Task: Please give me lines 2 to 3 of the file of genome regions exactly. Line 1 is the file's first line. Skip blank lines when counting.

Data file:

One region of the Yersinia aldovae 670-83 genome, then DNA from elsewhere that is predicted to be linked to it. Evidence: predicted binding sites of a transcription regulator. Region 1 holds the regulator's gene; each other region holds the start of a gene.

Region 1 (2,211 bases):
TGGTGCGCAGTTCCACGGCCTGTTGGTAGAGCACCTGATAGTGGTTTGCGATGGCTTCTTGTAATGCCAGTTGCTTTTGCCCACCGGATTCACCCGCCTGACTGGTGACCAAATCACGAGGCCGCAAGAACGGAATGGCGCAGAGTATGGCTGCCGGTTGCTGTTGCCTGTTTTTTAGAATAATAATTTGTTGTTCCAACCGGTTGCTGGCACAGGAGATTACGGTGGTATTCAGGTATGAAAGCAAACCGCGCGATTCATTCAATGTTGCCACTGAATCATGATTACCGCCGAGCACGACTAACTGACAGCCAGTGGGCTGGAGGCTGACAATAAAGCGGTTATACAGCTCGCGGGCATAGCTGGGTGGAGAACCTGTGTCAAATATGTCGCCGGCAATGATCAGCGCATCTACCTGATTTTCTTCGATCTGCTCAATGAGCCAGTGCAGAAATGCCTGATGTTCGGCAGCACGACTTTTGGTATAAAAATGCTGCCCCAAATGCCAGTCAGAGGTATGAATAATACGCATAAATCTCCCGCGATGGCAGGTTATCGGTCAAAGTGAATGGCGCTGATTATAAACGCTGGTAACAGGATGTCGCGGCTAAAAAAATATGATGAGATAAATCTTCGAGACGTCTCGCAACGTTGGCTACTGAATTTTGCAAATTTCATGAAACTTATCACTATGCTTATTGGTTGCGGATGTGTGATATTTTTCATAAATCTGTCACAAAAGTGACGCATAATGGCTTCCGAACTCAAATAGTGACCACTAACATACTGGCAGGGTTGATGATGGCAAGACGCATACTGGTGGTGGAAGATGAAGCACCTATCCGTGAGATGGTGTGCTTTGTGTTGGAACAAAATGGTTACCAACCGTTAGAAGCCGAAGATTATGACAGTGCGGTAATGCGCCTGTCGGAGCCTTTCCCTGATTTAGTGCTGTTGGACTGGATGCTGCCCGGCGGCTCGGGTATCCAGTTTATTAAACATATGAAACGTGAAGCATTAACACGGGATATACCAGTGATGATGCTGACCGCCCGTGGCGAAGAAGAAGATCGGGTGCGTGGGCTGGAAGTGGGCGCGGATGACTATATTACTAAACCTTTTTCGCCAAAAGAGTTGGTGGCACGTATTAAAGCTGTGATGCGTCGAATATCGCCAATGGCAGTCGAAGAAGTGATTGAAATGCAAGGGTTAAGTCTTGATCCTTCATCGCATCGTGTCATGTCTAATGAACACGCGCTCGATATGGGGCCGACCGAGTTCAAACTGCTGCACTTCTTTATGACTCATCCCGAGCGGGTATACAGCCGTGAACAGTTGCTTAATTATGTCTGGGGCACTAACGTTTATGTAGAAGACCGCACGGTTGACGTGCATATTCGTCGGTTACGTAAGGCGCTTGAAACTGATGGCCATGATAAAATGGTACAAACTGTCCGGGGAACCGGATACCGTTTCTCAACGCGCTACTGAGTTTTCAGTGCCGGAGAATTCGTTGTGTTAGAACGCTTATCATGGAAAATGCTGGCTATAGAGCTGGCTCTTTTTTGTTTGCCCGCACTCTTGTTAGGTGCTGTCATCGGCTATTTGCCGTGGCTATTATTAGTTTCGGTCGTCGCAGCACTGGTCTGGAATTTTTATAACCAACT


Region 1 (2,211 bases):
TGGTGCGCAGTTCCACGGCCTGTTGGTAGAGCACCTGATAGTGGTTTGCGATGGCTTCTTGTAATGCCAGTTGCTTTTGCCCACCGGATTCACCCGCCTGACTGGTGACCAAATCACGAGGCCGCAAGAACGGAATGGCGCAGAGTATGGCTGCCGGTTGCTGTTGCCTGTTTTTTAGAATAATAATTTGTTGTTCCAACCGGTTGCTGGCACAGGAGATTACGGTGGTATTCAGGTATGAAAGCAAACCGCGCGATTCATTCAATGTTGCCACTGAATCATGATTACCGCCGAGCACGACTAACTGACAGCCAGTGGGCTGGAGGCTGACAATAAAGCGGTTATACAGCTCGCGGGCATAGCTGGGTGGAGAACCTGTGTCAAATATGTCGCCGGCAATGATCAGCGCATCTACCTGATTTTCTTCGATCTGCTCAATGAGCCAGTGCAGAAATGCCTGATGTTCGGCAGCACGACTTTTGGTATAAAAATGCTGCCCCAAATGCCAGTCAGAGGTATGAATAATACGCATAAATCTCCCGCGATGGCAGGTTATCGGTCAAAGTGAATGGCGCTGATTATAAACGCTGGTAACAGGATGTCGCGGCTAAAAAAATATGATGAGATAAATCTTCGAGACGTCTCGCAACGTTGGCTACTGAATTTTGCAAATTTCATGAAACTTATCACTATGCTTATTGGTTGCGGATGTGTGATATTTTTCATAAATCTGTCACAAAAGTGACGCATAATGGCTTCCGAACTCAAATAGTGACCACTAACATACTGGCAGGGTTGATGATGGCAAGACGCATACTGGTGGTGGAAGATGAAGCACCTATCCGTGAGATGGTGTGCTTTGTGTTGGAACAAAATGGTTACCAACCGTTAGAAGCCGAAGATTATGACAGTGCGGTAATGCGCCTGTCGGAGCCTTTCCCTGATTTAGTGCTGTTGGACTGGATGCTGCCCGGCGGCTCGGGTATCCAGTTTATTAAACATATGAAACGTGAAGCATTAACACGGGATATACCAGTGATGATGCTGACCGCCCGTGGCGAAGAAGAAGATCGGGTGCGTGGGCTGGAAGTGGGCGCGGATGACTATATTACTAAACCTTTTTCGCCAAAAGAGTTGGTGGCACGTATTAAAGCTGTGATGCGTCGAATATCGCCAATGGCAGTCGAAGAAGTGATTGAAATGCAAGGGTTAAGTCTTGATCCTTCATCGCATCGTGTCATGTCTAATGAACACGCGCTCGATATGGGGCCGACCGAGTTCAAACTGCTGCACTTCTTTATGACTCATCCCGAGCGGGTATACAGCCGTGAACAGTTGCTTAATTATGTCTGGGGCACTAACGTTTATGTAGAAGACCGCACGGTTGACGTGCATATTCGTCGGTTACGTAAGGCGCTTGAAACTGATGGCCATGATAAAATGGTACAAACTGTCCGGGGAACCGGATACCGTTTCTCAACGCGCTACTGAGTTTTCAGTGCCGGAGAATTCGTTGTGTTAGAACGCTTATCATGGAAAATGCTGGCTATAGAGCTGGCTCTTTTTTGTTTGCCCGCACTCTTGTTAGGTGCTGTCATCGGCTATTTGCCGTGGCTATTATTAGTTTCGGTCGTCGCAGCACTGGTCTGGAATTTTTATAACCAACT